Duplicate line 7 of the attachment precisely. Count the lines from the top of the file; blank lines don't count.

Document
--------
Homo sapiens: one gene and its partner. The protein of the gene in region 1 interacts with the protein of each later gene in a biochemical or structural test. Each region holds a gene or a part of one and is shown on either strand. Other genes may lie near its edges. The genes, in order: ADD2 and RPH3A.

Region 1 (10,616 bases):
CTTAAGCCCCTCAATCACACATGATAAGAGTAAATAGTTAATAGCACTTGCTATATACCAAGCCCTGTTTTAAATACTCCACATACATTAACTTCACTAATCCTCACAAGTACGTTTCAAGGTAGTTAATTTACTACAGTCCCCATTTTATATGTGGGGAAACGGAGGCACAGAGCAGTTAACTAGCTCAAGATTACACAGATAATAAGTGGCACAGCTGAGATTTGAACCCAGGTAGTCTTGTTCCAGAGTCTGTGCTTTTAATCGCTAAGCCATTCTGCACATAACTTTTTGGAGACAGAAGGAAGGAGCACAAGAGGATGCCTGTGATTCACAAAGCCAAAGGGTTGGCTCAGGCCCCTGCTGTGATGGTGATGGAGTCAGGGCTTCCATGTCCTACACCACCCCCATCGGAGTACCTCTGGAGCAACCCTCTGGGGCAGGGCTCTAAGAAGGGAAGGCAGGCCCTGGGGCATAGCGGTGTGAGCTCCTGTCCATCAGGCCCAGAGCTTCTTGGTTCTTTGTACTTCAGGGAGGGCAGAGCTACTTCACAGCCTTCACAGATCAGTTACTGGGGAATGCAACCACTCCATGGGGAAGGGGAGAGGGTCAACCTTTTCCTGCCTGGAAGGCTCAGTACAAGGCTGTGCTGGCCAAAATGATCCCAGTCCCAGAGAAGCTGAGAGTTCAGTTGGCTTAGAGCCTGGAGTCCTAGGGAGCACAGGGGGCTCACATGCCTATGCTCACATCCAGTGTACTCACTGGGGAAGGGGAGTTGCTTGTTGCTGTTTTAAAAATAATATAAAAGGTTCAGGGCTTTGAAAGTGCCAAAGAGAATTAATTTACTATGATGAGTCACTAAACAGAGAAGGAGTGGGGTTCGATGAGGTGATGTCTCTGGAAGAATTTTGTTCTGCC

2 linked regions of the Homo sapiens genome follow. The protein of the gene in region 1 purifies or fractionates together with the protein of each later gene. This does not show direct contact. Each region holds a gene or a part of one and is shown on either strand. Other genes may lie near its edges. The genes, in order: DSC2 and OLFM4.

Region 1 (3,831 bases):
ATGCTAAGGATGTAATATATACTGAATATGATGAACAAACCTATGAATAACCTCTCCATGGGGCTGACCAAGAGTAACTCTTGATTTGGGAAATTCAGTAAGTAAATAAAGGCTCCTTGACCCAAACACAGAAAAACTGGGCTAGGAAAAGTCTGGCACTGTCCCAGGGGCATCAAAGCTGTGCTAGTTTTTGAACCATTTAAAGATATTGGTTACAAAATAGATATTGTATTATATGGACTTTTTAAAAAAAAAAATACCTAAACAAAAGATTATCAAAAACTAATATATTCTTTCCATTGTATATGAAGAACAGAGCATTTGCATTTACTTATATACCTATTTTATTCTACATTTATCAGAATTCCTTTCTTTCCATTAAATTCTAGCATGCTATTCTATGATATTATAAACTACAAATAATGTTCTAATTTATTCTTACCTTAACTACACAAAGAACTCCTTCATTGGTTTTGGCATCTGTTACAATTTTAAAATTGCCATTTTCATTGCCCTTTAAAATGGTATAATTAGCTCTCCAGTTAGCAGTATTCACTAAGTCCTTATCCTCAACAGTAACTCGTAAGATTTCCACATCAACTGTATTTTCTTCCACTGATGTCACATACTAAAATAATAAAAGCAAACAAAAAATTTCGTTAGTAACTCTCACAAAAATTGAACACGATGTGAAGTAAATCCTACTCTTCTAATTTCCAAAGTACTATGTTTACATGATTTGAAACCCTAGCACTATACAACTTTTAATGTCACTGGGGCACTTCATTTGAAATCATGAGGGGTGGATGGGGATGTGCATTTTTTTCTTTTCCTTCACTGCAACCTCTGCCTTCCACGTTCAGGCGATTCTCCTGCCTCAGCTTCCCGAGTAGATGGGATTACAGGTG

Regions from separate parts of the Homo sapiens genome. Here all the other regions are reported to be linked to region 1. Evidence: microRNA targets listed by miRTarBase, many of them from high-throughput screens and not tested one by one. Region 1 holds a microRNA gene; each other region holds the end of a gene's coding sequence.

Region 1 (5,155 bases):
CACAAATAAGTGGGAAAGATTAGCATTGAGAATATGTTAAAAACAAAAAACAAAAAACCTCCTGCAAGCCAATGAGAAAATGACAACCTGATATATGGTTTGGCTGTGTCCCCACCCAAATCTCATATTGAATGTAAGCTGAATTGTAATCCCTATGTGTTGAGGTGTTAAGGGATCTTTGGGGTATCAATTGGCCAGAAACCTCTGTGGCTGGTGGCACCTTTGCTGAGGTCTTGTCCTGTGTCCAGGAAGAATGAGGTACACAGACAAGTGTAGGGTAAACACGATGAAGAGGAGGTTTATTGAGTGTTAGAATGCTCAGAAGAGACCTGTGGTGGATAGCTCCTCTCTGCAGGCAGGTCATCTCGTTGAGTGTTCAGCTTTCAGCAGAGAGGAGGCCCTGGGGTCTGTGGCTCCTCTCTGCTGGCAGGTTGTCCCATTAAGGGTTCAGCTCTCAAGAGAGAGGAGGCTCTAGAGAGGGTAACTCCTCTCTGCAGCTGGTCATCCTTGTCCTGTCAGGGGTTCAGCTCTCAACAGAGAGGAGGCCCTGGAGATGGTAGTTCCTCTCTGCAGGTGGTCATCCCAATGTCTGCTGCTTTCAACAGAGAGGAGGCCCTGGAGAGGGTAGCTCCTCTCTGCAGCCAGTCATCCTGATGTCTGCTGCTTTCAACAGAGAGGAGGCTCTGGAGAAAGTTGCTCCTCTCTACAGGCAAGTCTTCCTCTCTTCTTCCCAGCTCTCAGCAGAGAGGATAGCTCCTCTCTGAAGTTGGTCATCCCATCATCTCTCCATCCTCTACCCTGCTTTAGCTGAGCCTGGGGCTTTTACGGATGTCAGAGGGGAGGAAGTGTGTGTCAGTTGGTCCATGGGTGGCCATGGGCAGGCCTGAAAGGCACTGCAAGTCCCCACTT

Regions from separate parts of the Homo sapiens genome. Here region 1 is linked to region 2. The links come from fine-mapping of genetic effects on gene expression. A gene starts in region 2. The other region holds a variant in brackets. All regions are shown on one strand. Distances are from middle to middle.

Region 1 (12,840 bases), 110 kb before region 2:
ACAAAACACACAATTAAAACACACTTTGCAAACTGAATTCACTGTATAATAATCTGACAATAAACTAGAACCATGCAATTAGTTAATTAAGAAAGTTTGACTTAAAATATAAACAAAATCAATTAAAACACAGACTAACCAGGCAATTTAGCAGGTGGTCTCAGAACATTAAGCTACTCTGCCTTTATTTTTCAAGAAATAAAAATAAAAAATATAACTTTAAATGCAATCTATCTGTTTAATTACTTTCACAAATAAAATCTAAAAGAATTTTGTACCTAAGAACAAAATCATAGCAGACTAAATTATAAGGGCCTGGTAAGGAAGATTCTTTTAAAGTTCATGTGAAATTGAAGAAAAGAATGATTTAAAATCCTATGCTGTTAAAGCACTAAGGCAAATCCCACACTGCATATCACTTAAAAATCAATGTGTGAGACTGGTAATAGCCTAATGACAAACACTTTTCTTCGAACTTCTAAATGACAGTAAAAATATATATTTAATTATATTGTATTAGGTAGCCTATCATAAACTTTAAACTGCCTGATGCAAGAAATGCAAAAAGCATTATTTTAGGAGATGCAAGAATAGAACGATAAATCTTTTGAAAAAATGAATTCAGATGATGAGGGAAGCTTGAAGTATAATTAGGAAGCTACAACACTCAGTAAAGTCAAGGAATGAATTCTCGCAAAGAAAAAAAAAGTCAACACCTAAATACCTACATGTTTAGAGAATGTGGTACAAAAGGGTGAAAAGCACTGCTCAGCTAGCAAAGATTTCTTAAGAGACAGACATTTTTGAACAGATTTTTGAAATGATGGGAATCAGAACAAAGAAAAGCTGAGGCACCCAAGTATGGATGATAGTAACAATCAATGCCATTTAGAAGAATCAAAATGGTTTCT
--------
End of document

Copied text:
Regions from separate parts of the Homo sapiens genome. Here all the other regions are reported to be linked to region 1. Evidence: microRNA targets listed by miRTarBase, many of them from high-throughput screens and not tested one by one. Region 1 holds a microRNA gene; each other region holds the end of a gene's coding sequence.